The Afghan government should urgently adopt meaningful steps to end the widespread use of torture in government detention centers, Human Rights Watch said today.
A United Nations report, released on January 20, 2013, found that more than half of 635 pretrial detainees and prisoners convicted on national security grounds had been tortured or ill-treated while in Afghan government custody.
The Afghan government dismissed as "exaggerated" the findings of the UN report, which concluded that government reforms - including better monitoring and training but no dismissals or prosecutions - had not significantly reduced torture. Instead, officials who engage in torture benefit from complete impunity from prosecution. On January 22, President Hamid Karzai ordered an investigation to determine whether there are abuses in detention and identify perpetrators.
"The new UN report should sound alarm bells for the Afghan government to take decisive action to end torture," said Brad Adams, Asia director at Human Rights Watch. "President Karzai needs to deliver on his recent promise to identify perpetrators of torture, and to make sure those responsible are immediately arrested and prosecuted."
The January report follows up an October 2011 UN report documenting systematic and widespread torture in Afghan detention centers. Torture of prisoners in Afghan government custody has been regularly documented over the past decade, including by the Afghan government's independent human rights commission, as well as by Human Rights Watch and other nongovernmental organizations.
In his January 22 order, Karzai created a taskforce to investigate the report's findings and respond within two weeks "so that follow-up measures can be taken." Unfortunately, Human Rights Watch said, the taskforce consists almost entirely of Afghan government officials who have little or no human rights expertise, and includes representatives of the state agencies with the worst records on torture - the Ministry of Interior Affairs and the National Directorate of Security. The failure to include representatives of the Afghanistan Independent Human Rights Commission and civil society further undermines the credibility of the taskforce.
"This government taskforce is little more than window dressing because it lacks the personnel, expertise and political will to credibly tackle the very serious problem of torture in Afghanistan's detention facilities," Adams said. "Afghanistan needs a fully independent and permanent anti-torture body staffed by experienced human rights advocates with the resources and powers to conduct long-term and consistent monitoring and reform."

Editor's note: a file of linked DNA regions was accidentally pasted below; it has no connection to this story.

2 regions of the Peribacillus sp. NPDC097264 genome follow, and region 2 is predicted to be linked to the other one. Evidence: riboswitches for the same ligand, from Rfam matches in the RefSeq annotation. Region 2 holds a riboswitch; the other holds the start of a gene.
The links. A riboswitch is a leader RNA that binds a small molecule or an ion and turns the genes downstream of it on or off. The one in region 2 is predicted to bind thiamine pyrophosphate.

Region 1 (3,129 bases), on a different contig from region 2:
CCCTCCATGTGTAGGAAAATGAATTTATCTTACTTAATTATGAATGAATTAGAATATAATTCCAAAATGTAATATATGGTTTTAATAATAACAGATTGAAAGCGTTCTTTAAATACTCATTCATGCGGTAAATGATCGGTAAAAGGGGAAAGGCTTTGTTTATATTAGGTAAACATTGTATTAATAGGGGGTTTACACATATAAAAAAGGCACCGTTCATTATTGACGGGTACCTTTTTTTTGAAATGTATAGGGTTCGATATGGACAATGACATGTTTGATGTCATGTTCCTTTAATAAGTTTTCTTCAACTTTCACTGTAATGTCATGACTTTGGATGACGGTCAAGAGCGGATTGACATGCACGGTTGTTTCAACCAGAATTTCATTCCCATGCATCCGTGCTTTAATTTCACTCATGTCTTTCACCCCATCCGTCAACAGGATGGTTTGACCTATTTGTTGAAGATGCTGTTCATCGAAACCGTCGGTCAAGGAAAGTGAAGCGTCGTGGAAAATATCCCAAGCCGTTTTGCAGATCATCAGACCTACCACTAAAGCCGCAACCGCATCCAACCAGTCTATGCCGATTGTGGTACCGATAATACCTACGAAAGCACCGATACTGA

The UN report found that torture was most common in detention facilities run by Afghanistan's intelligence service and police. Since the 2011 report, abuses in police custody have actually increased, while there was some reduction in intelligence service abuses. A quarter of torture victims were children. Almost a third of the 79 interviewees who had been handed over to Afghan authorities by international military forces reported torture or ill-treatment in Afghan custody.
Detainees told the UN investigators that torture was typically used to try to elicit confessions. Fourteen different forms of torture were reported, including suspension from ceilings, prolonged and severe beating including on the soles of the feet, twisting of the genitals of male detainees, electric shock, prolonged standing or forced exercise, prolonged exposure to cold weather, and threats of execution and rape. Many detainees described being subjected to varied and escalating torture if they refused to confess or answer questions in a way that satisfied interrogators.
"It is astonishing that 11 years into the international intervention in Afghanistan, torture remains rampant," Adams said. "Afghanistan's international partners should be doing much more to press President Karzai to put in place credible and transparent systems to detect, deter, and punish perpetrators." (ANI)